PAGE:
Leaders emerge in Nevada campaigns for, against legalizing pot

Discussion in 'Marijuana News' started by Superjoint, Sep 28, 2002.

  1. 9/27/2002 05:35 pm

    The debate about Nevada's marijuana decriminalization initiative escalated Friday as the two sides skirmished over who was backing the measure on November's ballot and what Question 9 would accomplish.

    Backed by the Clark County sheriff, a county prosecutor and an underdog candidate for governor, the head of a Las Vegas anti-drunken driving advocacy group waved a slingshot Friday and pledged a David-versus-Goliath fight against letting Nevada adults possess up to 3 ounces of marijuana.

    "We are not going to tolerate an invasion by people impersonating Nevadans who think they can pollute our community and state by legalizing marijuana,"Sandy Heverly, Stop DUI leader, said after introducing the new group, Nevadans Against Legalizing Marijuana.

    The rally came a day after the organizer of Nevadans for Responsible Law Enforcement, which put the measure on the ballot, unveiled a campaign chaired by a state assemblywoman who insists that backers of the measure aren't a bunch of pot-loving hippies.

    "We're just everyday Nevadans who pay our bills, pay our taxes, take care of our families and take care of our animals,"Chris Guichigliani, D-Las Vegas, said Friday.

    Others on the committee include state Assemblyman Wendell Williams, D-Las Vegas, Nye County Commissioner Dick Carver, and Bob Fulkerson of the Progressive Leadership Alliance of Nevada.

    Guichigliani said she agreed to head the group after proponents collected nearly 110,000 signatures to get the constitutional measure on the ballot. To take effect it would have to passed by voters Nov. 5 and again in 2004.

    Campaign manager Billy Rogers, a Texas native backed by the Washington, D.C.-based Marijuana Policy Project, argued during the petition drive that it is a waste of time and resources for law enforcement to prosecute minor pot offenders.

    In recent weeks, the debate has steered toward whether Nevada residents entitled to smoke pot under a 2000 state medical marijuana law can obtain the drug without resorting to back-alley deals.

    On Friday, Rogers cited Holly Brady, 49, a Las Vegas resident with multiple sclerosis who called marijuana essential to helping her cope with her debilitating symptoms but said she must get her marijuana illegally.

    "The initiative does two things,"Rogers said Friday."It protects responsible adults who possess small amounts of marijuana in the privacy of their own home, or under the care of a doctor."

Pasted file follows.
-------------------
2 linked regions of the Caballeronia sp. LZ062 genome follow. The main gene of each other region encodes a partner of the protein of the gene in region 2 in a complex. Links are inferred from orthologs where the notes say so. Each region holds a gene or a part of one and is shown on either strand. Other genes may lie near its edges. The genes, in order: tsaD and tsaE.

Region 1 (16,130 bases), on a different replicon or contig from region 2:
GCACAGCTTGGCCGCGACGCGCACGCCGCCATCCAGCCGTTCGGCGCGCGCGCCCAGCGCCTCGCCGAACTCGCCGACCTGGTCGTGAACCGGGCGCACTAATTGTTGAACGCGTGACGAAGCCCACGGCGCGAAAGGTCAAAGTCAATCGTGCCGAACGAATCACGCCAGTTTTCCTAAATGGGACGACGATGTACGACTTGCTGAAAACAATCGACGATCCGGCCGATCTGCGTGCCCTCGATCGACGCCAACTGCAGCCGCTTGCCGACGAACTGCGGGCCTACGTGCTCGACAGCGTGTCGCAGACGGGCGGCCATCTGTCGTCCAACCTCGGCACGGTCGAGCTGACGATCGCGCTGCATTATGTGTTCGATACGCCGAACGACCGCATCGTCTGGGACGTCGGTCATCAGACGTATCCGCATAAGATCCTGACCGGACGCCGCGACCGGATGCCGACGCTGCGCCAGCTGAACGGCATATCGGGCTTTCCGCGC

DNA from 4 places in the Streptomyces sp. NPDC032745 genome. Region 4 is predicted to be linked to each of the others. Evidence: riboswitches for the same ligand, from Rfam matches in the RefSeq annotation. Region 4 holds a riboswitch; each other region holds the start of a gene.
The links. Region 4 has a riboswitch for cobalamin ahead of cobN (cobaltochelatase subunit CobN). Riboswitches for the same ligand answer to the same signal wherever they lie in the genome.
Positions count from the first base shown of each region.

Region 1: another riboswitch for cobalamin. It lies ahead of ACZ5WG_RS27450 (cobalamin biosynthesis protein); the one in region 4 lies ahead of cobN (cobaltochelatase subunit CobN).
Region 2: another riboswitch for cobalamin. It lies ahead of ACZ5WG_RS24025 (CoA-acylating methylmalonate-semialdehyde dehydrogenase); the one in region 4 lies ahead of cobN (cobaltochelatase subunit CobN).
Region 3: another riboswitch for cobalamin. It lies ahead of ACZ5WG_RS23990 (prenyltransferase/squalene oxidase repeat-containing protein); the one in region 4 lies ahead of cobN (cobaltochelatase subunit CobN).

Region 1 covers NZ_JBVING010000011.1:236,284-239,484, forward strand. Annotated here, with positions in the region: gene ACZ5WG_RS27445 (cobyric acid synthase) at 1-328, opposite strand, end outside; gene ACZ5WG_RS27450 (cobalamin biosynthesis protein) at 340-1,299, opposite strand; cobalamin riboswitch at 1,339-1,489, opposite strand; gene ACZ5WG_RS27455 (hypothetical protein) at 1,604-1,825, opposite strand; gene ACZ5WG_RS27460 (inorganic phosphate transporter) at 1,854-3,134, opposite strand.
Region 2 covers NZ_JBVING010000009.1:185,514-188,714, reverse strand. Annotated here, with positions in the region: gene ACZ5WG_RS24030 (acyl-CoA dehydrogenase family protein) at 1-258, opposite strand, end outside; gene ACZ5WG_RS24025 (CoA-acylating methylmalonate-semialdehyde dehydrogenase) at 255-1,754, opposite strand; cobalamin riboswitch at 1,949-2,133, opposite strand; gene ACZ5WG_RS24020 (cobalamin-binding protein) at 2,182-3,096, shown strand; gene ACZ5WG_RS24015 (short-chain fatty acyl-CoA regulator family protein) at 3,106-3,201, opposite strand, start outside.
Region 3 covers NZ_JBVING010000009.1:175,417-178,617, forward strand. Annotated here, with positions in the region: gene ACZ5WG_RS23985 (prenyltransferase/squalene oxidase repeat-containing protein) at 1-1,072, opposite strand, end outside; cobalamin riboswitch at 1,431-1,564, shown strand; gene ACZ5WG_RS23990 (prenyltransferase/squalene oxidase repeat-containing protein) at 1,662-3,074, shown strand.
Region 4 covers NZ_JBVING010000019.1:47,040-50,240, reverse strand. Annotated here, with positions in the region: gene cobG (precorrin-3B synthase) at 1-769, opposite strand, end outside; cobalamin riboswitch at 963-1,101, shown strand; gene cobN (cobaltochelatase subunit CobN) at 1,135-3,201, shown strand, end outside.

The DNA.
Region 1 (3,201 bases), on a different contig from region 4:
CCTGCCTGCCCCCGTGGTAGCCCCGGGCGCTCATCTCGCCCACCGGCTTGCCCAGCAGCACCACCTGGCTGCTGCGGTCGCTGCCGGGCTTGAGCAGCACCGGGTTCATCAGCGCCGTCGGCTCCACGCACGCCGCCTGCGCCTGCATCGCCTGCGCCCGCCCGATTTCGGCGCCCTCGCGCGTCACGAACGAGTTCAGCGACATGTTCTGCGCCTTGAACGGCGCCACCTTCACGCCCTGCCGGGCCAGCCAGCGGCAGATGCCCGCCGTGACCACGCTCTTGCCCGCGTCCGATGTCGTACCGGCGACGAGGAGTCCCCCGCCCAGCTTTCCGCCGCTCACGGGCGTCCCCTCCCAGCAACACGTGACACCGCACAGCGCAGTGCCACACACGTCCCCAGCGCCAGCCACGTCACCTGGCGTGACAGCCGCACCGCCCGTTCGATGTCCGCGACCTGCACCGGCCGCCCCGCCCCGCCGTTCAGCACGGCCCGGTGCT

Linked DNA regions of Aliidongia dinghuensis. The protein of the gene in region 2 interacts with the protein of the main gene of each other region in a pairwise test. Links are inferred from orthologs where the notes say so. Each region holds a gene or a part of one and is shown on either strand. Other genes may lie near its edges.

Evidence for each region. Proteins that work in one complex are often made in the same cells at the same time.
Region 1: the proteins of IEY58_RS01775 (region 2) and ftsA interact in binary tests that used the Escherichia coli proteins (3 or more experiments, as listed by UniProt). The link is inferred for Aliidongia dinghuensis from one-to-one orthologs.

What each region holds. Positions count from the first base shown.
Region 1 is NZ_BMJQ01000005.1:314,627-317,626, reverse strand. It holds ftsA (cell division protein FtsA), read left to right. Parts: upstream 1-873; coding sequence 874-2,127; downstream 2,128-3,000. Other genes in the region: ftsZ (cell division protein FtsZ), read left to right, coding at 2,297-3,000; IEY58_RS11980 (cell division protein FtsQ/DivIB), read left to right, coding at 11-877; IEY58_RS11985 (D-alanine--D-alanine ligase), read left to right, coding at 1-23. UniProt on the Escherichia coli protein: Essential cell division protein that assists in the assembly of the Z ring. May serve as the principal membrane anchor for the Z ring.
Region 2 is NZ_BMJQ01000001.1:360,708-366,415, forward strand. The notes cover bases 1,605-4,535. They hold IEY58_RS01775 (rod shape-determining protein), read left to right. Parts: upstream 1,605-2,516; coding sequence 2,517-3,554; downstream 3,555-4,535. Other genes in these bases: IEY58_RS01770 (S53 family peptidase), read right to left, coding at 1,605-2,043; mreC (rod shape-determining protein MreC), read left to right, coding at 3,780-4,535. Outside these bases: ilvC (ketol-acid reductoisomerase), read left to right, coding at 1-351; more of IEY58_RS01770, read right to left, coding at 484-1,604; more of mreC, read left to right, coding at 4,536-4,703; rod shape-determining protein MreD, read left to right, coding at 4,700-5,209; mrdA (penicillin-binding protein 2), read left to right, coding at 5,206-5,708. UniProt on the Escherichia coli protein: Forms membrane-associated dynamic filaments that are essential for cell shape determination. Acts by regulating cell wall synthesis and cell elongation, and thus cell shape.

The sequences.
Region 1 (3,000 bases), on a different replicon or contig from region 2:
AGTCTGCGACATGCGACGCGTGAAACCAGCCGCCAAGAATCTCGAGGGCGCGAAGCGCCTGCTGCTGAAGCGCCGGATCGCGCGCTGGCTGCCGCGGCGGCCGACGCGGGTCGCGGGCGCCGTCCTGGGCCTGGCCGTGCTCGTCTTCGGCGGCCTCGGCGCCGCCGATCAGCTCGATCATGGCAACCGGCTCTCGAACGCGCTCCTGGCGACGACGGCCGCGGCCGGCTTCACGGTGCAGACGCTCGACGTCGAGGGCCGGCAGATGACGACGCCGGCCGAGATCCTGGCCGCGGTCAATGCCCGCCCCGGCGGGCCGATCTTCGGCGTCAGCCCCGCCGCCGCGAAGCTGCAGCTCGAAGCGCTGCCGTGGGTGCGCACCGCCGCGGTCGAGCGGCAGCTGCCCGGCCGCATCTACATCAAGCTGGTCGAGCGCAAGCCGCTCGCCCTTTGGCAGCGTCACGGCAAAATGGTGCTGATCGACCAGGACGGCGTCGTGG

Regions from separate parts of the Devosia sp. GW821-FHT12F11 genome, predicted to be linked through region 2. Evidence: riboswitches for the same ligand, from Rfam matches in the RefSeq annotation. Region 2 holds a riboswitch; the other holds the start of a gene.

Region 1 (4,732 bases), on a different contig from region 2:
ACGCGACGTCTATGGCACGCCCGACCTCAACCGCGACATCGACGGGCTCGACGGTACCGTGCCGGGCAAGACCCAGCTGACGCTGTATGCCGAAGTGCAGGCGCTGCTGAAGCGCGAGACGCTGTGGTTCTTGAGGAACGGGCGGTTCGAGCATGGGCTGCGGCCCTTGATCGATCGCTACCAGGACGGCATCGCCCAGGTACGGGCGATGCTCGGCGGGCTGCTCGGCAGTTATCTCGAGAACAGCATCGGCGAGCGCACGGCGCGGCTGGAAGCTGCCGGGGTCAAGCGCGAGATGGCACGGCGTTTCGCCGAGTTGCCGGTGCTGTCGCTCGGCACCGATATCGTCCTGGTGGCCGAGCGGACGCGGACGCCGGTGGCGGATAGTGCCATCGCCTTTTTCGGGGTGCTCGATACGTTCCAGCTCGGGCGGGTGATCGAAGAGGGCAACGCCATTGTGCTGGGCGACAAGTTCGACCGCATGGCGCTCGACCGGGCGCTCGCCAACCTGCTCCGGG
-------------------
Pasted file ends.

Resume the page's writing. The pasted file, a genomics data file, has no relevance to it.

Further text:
Gary Booker, a deputy Clark County district attorney and drunken-driving prosecutor, called the medical marijuana access argument a sham and drew cheers from the 100 people at Friday's rally.

    "They want to play on sympathies. They want to use sick people. We're not having it,"Booker declared.

    Booker and Rogers have sparred for weeks, including a televised debate Wednesday during which Booker wrongly asserted that medical marijuana patients can get seeds from the state Agriculture Department to grow their own pot.

    The state agriculture office said no such program exists.

    Sheriff Jerry Keller, who will retire after the Nov. 5 election, told Friday's rally that legalizing pot would be"a public safety nightmare."Deputy Las Vegas police Chief Bill Young and Capt. Randy Oaks, the two leading candidates to replace Keller, both said they oppose Question 9.

    Heverly hoisted a pickle jar full of what she called fake pot and pledged a campaign featuring two former governors and a former state attorney general, a flurry of letters-to-the-editor and presentations to city councils and civic organizations around the state.

    Gubernatorial candidate Joe Neal, a Democratic state senator from North Las Vegas, said he doubted the backing and motives of the measure's proponents.

    "They have taken Nevada to be the beachhead for their cartel,"Neal said.

    Until last year, Nevada had the strictest law in the nation, making it a felony to possess a single marijuana cigarette. Last year, the Legislature made possession of less than an ounce a misdemeanor.

    Supporters say it should be legal for adults 21 and older to possess up to 3 ounces of marijuana. The initiative would tax marijuana like cigarettes and other tobacco products, and allow it to be sold only in state-licensed shops.

    Public use would be banned and driving under the influence would be illegal. Minors would be prohibited from possessing the drug, and private individuals would not be allowed to sell it.

    Copyright © 2002 The Reno Gazette-Journal

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